Jill was crying. It had been three days since the accident. She looked down at her left arm, in a splint, and then to her right, where she held the hand of her son. The hospital was silent except for the slow purring of the machinery and her gentle sob. She patted her son on the back. He was smiling, but she could see in his eyes that the smile was nothing but a façade. It was the first time he had visited the hospital, and it was the first time he had seen his mother since they had lost everything. Jill looked back to her son and saw tears welling up in his eyes. She couldn’t bring herself to say anything; she hadn’t said anything in two days, nor had she slept. Eyes teary and red, she finally gathered up the strength to open the door to her husband’s room for her son. If it were up to her, he wouldn’t have even been permitted to visit, but the boy’s grandmother thought it best and dropped brought him to the hospital unbeknownst to his mother. Leading him into the room, she was compelled to cover his eyes, but he wriggled away. Confused by the futuristic technology, the boy’s face lit up and he was amused for a second, but then he saw his comatose father, motionless in his cot, alive but only for the grace of God. He ran off. Turning around to retrieve him, Jill saw her husband’s doctor and two police officers.
“I’m Detective Davis, Chicago P.D.,” one of the two officers said. “I am sincerely sorry for your circumstance ma’am.”
Detective Davis was a tall, skinny man. Jill’s instant reaction was comfort. Something about Davis’ sharp jawline and thick, strong eyebrows reminded her of her husband.
“This is Detective Albertson,” he continued. “The two of us are assigned to your husband’s case. It is vital that you tell us everything that happened exactly the way it did. Do you think you can do that ma’am?”
Jill swept the tears out of her eyes one last time then, as a cobra coils back before it strikes, she contorted her body, starting at her lower back and rolling all the way up to her neck, as if to muster up enough strength to speak. Jill coughed.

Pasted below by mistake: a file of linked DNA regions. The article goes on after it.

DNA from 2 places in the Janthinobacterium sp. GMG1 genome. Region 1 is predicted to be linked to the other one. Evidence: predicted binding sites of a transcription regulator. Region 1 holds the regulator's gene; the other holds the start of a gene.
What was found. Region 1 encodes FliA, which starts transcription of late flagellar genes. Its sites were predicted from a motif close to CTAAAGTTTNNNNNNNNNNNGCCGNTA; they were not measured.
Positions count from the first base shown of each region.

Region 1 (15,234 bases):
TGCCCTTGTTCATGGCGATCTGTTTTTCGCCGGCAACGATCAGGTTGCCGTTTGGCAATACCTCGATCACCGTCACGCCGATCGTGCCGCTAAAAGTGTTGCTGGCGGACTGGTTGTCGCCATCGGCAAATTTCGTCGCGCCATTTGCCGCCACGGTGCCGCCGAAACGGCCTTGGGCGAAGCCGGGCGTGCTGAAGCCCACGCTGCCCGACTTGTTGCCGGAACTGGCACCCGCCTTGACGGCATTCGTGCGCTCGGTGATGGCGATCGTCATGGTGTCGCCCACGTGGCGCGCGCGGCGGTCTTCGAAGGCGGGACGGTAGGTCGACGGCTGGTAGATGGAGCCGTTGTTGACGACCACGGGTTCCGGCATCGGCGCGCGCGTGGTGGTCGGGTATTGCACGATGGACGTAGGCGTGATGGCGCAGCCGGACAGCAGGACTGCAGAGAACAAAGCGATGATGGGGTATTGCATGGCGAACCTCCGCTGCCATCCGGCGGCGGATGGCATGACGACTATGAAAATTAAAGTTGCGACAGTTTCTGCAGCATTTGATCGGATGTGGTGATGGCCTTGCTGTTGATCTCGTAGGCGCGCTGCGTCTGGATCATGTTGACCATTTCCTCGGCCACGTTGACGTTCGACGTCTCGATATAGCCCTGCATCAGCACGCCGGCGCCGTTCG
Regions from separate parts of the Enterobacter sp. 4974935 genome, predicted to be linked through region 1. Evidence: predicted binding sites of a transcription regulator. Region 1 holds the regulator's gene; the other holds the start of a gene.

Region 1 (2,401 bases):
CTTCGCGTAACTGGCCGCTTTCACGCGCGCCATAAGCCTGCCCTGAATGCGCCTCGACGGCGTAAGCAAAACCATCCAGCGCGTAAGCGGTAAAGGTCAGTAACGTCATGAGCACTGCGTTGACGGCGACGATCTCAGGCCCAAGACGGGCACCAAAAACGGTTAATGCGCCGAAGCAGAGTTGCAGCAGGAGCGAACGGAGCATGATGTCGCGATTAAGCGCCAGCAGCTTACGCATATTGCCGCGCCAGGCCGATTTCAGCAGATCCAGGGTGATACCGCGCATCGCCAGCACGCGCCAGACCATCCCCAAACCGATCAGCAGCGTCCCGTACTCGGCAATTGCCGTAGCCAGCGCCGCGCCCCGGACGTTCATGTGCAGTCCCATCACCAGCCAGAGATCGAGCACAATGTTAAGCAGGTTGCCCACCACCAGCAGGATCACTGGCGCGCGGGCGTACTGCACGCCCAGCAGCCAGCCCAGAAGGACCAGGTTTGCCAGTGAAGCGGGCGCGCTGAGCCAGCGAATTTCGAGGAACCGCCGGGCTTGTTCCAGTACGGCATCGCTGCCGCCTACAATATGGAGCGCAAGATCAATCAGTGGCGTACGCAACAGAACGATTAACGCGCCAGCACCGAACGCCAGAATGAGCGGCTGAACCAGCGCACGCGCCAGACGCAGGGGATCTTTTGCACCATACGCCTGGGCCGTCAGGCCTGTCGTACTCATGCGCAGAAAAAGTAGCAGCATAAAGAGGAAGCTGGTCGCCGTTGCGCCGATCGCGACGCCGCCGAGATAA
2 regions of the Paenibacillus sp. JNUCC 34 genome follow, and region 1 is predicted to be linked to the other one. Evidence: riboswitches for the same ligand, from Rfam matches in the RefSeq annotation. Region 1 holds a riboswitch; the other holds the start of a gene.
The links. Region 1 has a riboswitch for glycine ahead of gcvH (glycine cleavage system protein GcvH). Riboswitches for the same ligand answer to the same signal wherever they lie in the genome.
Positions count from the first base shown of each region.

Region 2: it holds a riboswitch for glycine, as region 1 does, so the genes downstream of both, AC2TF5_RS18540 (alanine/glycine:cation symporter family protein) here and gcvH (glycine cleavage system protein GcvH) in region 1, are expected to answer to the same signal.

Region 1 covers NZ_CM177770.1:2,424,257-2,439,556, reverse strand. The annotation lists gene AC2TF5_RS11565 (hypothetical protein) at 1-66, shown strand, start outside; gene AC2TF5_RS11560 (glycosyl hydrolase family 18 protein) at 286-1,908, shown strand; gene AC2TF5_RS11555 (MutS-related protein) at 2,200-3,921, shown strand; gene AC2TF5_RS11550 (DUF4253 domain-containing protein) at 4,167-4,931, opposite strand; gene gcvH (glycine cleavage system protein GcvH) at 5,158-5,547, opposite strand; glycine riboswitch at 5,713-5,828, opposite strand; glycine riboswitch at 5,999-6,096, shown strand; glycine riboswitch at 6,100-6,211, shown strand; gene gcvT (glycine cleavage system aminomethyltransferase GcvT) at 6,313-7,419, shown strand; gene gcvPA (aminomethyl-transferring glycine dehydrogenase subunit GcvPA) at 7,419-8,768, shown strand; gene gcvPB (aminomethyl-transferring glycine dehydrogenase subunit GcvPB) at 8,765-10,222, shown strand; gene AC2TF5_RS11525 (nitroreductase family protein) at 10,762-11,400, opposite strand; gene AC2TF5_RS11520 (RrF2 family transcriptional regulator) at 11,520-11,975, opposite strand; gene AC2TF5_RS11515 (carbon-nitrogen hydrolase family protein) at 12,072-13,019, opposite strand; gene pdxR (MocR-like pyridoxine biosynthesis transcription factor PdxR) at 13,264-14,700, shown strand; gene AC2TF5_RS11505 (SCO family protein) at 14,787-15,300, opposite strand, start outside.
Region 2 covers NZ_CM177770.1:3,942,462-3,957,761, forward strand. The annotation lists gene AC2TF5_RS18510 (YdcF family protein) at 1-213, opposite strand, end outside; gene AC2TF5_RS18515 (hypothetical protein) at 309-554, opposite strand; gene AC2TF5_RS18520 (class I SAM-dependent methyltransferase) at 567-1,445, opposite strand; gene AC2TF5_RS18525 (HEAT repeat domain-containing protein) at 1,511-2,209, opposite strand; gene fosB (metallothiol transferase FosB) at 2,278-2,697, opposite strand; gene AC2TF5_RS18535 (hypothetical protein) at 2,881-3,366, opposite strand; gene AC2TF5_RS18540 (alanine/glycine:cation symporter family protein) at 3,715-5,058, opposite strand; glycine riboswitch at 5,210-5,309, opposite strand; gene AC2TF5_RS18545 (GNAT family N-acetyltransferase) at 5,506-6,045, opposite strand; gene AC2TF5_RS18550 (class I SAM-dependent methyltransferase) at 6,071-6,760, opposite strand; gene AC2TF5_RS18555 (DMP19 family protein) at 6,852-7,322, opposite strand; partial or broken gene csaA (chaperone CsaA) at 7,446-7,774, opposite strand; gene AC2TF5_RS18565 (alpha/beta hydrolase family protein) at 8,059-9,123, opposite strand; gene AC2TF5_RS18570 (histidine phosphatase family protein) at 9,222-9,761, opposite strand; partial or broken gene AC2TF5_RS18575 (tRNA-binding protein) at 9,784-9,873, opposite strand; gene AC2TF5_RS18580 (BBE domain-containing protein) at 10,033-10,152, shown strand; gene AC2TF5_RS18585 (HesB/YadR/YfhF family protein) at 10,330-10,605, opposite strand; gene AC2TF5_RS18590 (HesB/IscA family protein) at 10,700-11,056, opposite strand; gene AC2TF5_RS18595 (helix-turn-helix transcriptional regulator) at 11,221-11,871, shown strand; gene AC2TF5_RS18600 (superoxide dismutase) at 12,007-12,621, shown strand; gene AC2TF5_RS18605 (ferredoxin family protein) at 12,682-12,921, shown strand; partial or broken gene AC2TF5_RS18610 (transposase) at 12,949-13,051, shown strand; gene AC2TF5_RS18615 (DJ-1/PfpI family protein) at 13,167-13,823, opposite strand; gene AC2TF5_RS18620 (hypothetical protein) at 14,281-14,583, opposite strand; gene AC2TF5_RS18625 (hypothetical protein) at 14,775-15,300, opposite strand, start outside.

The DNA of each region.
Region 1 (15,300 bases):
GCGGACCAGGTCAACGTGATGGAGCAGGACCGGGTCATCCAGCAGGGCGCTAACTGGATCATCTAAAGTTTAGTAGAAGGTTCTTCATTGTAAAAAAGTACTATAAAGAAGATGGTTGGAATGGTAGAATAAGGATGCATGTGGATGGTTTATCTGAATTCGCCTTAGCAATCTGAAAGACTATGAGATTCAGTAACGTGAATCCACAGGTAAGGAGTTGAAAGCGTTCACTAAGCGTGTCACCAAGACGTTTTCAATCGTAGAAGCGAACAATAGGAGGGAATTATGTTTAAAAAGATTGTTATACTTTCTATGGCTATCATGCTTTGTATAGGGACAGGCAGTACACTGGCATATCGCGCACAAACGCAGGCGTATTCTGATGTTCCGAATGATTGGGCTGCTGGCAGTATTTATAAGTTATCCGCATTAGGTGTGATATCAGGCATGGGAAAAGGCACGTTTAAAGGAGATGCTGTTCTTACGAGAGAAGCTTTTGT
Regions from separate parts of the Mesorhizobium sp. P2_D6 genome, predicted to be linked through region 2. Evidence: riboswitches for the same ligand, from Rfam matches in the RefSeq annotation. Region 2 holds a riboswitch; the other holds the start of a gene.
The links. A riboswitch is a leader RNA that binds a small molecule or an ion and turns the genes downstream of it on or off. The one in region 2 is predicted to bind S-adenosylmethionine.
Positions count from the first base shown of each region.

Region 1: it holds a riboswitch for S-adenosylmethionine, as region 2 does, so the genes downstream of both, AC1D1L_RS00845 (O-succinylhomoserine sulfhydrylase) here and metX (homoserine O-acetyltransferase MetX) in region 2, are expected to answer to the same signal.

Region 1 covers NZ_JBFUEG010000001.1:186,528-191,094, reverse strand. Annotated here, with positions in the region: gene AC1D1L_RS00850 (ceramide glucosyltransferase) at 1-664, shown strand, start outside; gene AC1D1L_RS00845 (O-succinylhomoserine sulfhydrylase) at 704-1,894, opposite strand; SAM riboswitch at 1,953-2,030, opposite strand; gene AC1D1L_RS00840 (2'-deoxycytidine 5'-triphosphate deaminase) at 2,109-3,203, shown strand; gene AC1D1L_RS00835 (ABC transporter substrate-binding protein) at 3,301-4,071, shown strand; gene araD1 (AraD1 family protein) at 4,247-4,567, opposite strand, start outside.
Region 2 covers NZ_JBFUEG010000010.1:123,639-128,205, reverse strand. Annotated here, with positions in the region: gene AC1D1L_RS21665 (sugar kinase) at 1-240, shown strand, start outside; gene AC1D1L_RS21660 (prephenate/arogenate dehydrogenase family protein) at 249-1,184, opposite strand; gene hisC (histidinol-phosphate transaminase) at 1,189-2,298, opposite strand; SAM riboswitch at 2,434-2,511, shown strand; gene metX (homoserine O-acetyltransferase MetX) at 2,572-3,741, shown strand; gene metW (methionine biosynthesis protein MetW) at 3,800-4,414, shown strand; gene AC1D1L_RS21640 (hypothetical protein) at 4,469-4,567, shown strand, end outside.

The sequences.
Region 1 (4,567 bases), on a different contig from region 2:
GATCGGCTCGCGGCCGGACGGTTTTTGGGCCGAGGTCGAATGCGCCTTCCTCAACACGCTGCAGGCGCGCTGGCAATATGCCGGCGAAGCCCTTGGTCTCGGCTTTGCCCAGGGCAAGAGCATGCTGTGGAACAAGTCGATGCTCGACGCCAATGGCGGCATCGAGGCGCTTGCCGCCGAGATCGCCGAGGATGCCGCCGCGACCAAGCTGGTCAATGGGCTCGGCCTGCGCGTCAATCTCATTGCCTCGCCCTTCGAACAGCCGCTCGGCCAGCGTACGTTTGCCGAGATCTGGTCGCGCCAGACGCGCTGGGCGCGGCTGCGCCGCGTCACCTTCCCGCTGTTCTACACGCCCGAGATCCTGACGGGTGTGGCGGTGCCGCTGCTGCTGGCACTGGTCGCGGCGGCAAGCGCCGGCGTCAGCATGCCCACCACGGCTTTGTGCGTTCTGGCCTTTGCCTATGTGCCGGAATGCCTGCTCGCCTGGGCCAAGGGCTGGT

“The Depression hit Jacob and me pretty hard. President Hoover keeps promising that things will turn around, that things will be better. We used to be well off, you know. Both of our parents were rich, so we both grew up with things. Jacob had just finished his undergraduate studies at Northwestern two years ago. He was supposed to graduate from law school in just a few weeks, but his parents lost everything and he couldn’t finish. He took a job as a migrant worker so we could pay the bills; so we could keep Jackie safe and fed. We had a modest house, it was really more of a shack than a house, about 30 miles west of the city. We were desolate, but we were happy. The day started off like any other Saturday. As soon as dawn hit, Jacob was up. He’s a hard worker, you know. He woke me up with a kiss on the forehead, just like every other morning, and told me how happy he was that he had a day off. It was his first Saturday off in five weeks. Jacob went into his morning routine, just like always. I tried to break his habits since we first met, we were high school sweethearts you know, but he is a creature of habit that one. Jackie was still asleep, so I accompanied him on his little errands. He did the silliest things first. He checked if the windows opened properly in case of a fire. He was paranoid. He is paranoid, I mean. There I go talking in the past again. It’s hard not to.”
Jill began to cry again. Dr. Harvey pulled out his handkerchief and gestured it her way. Jill denied.
“I’m sorry. I can go on,” Jill managed to whimper through her tears. “After all the common house chores, the two of us went outside to fetch a pail of water for Jackie’s breakfast. The well is uphill from our house, about a quarter of a mile in all. The morning was peaceful. I heard birds singing and the breeze gently blew through my hair as if a cherub was trying to lift me off the ground. As we got closer to the well, I heard some murmuring and it sounded like someone was digging a hole with a shovel. When we got to the top of the hill, we saw three men, all in black suits, fancy ones, huddled over a heap in the ground. They parked their Ford practically on top of our well. I was mad. Jacob could see that, but he stopped me from yelling. I told him I was going to give those guys a piece of my mind, and apparently they heard me. They looked over. I could see that one of them was holding a shovel, the other two were holding guns. The man with the shovel yelled ‘You two are in the wrong part of town, you know that. You better forget what you see.’ I was scared, but Jacob stayed firm. Jacob told them we came in peace and all we wanted was some water for our son. For some reason, that enraged the three men. One of the men cocked his gun and threatened us. Before we could turn and run, I’m sorry, I can’t. I can’t go on.”
“Please,” Detective Davis pleaded. “We understand this is a sensitive area, but we need you to go on. What happened next?”